Holding the ball in the backfield this long requires the offensive line do just enough to keep Hartman clean while he manipulates the back end. The run option in the slow mesh is not about moving the defensive line, but sneaking the running back through the line after forcing the linebackers and safeties to commit elsewhere. The good news for Clemson? Wake’s offensive line this year hasn’t been up to this modest task, and that’s before facing what may at last be a fully healthy Clemson defensive line.

This in a nutshell is why Clemson has routinely blown out Wake over the last decade, even as they’ve improved under Dave Clawson: Clemson’s defensive front is the perfect foil to Wake’s style.

Wake hasn’t been able to run the ball against VMI, Vanderbilt, or Liberty to date — none of which inspire much fear up front. The line is such a weakness this year that Wake almost exclusively runs wildcat in short yardage, was stonewalled by Vandy and Liberty alike at the goal line multiple times, and even opted to throw on 4th and 1 when trailing Liberty in the 3rd quarter.

Dave Clawson knows this long-running mismatch of course, but he knows he has serious matchup advantages out wide. I would expect Wake to run less RPO if it isn’t working early or if they fall behind like a year ago. Furman and Louisiana Tech have shown Clemson’s secondary is vulnerable to slants and corner flat combos with poor man coverage and much too soft zone coverage (gulp, I just described NC State’s entire offense a week early), but Wake makes its living on deep balls to great receivers. Clemson’s corners have a long day ahead whether it’s an RPO or a dropback; pass defense has to begin up front against a poor line and an offense which asks the QB to hold the ball for ages no matter the call.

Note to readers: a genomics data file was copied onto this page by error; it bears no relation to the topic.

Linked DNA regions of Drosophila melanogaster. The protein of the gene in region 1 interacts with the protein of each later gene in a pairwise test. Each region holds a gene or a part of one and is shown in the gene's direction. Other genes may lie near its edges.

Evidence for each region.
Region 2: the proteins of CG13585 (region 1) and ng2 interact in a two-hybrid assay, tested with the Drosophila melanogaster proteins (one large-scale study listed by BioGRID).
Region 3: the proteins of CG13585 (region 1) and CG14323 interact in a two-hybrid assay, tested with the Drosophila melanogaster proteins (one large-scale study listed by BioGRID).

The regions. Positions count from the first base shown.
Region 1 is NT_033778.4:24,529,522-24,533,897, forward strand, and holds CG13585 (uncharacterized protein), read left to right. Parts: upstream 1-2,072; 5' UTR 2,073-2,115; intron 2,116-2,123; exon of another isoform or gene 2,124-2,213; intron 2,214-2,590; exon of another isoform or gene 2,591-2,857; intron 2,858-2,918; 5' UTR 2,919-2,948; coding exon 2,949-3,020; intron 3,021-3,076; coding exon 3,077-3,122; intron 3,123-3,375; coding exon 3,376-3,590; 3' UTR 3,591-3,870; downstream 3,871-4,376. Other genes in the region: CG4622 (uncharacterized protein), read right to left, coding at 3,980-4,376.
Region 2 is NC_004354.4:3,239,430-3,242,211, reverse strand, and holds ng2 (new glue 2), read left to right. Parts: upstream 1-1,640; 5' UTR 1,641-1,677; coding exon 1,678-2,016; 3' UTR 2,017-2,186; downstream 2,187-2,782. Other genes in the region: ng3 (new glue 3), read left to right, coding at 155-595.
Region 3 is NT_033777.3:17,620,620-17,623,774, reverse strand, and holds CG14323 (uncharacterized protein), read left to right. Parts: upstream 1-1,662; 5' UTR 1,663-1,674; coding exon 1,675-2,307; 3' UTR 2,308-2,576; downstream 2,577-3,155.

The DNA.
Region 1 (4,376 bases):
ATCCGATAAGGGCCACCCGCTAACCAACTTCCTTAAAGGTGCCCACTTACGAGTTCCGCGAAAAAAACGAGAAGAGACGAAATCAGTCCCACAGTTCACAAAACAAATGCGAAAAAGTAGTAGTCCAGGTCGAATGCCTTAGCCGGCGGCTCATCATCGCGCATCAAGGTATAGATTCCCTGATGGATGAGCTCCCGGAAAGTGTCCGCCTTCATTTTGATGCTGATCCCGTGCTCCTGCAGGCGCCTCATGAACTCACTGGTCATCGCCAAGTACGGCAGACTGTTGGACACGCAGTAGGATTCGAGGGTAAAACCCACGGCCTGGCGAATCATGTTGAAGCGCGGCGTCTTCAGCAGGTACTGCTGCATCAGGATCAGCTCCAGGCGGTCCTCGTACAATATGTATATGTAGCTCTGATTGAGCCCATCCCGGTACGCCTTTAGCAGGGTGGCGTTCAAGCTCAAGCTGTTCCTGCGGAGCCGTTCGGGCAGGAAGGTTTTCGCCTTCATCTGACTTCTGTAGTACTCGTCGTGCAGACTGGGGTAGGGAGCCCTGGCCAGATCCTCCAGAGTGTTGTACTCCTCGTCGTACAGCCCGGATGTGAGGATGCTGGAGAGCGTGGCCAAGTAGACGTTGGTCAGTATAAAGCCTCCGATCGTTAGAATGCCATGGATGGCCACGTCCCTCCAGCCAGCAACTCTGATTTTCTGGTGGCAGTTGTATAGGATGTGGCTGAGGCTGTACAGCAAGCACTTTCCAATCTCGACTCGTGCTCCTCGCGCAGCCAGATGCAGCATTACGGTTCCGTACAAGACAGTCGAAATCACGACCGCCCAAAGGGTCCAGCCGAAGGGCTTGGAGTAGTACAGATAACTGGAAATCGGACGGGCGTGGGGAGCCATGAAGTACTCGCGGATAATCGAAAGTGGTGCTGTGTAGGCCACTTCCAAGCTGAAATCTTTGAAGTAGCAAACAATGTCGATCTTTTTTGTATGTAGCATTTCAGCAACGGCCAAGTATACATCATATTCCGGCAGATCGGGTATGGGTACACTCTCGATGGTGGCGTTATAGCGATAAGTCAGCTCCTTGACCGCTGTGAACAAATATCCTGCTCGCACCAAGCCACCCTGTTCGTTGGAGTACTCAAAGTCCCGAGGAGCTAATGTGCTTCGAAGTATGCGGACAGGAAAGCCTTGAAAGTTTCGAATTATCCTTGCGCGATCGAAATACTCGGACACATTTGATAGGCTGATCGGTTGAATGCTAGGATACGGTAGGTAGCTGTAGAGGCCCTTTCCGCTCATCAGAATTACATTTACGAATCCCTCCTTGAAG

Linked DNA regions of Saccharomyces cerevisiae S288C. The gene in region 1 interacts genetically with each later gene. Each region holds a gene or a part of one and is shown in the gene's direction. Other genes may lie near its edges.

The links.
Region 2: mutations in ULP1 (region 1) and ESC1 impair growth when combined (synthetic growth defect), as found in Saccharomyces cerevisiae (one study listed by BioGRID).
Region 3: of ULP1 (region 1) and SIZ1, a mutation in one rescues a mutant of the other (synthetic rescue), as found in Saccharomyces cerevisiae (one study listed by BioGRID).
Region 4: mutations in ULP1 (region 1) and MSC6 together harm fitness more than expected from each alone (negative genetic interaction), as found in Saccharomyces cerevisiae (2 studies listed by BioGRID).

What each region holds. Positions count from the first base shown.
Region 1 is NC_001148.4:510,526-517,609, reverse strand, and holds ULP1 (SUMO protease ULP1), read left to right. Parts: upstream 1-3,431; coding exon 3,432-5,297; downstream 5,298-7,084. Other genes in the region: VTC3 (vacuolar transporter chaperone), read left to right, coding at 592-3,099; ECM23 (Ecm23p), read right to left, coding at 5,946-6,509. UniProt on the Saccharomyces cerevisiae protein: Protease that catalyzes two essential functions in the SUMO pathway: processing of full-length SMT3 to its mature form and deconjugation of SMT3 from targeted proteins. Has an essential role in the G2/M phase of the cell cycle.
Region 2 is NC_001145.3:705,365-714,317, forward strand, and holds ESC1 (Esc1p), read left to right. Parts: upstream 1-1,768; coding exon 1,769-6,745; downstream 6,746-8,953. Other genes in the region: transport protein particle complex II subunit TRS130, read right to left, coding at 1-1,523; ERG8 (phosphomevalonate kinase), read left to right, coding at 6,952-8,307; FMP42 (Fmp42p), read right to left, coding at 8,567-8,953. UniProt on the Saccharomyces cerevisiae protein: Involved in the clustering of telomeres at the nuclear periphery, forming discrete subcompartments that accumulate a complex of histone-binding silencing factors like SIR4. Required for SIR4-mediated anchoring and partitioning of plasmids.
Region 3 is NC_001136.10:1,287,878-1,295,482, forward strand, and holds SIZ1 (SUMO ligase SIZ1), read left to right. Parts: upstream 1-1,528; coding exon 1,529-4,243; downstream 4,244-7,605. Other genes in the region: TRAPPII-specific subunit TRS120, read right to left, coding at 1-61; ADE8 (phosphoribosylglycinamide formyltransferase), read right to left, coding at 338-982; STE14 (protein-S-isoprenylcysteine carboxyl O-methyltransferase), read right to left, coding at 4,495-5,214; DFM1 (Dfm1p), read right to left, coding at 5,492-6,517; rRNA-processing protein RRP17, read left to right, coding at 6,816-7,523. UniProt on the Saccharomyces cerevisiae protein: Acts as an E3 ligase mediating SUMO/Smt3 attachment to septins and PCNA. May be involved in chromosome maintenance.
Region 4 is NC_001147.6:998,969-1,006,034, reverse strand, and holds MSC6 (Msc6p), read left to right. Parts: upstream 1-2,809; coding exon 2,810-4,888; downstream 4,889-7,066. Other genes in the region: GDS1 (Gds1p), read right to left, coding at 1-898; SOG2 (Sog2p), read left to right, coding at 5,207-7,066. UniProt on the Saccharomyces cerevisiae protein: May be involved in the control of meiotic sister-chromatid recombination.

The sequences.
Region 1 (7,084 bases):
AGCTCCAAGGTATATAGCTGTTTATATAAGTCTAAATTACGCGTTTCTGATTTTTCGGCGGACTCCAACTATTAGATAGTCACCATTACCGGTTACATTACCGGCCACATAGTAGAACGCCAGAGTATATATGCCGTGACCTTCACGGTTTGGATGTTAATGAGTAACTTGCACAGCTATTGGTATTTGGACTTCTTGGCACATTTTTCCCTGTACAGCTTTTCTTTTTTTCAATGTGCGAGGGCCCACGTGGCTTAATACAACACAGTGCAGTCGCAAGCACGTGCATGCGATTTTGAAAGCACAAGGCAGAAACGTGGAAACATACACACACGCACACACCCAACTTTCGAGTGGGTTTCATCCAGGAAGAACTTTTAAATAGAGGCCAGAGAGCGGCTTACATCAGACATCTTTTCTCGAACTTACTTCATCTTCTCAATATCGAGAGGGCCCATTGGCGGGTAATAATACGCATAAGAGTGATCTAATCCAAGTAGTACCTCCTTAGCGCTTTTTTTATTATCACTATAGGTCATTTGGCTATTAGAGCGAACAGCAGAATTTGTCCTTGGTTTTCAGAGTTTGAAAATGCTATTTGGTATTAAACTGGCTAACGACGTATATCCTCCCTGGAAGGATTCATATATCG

Though Hartman doesn’t have arm strength which will translate to the NFL, he knows where to go with the ball, has a quick compact release, and has nightmare receivers to feast on an undermanned secondary. Wake won’t change who they are, and have plenty of misdirection and rollouts in their arsenal to buy space and time, but smother the slow mesh like usual with the defensive front and it’ll take a Perry & co. monster game to keep the Wake offense moving. Even then, they’re always an explosive play waiting to happen.

I have concerns in covering Perry or Hartman making plays, but Wake has simply been awful at both preventing and overcoming pressure so far this season and nothing could better play into Clemson’s hands. Clemson’s banged-up secondary is a major concern, but three weeks of hard lessons and some returning starters should make enough difference, and Clemson will force Wake to drop back and take their chances against the secondary on Clemson’s terms instead of Wake’s. Taking this into account alongside Clemson’s offense finding its legs faster than Wake’s defense three games in — Wake has issues along both lines of scrimmage — and I like Clemson a fair bit more than Vegas seems to on Saturday.

Clemson 38, Wake 27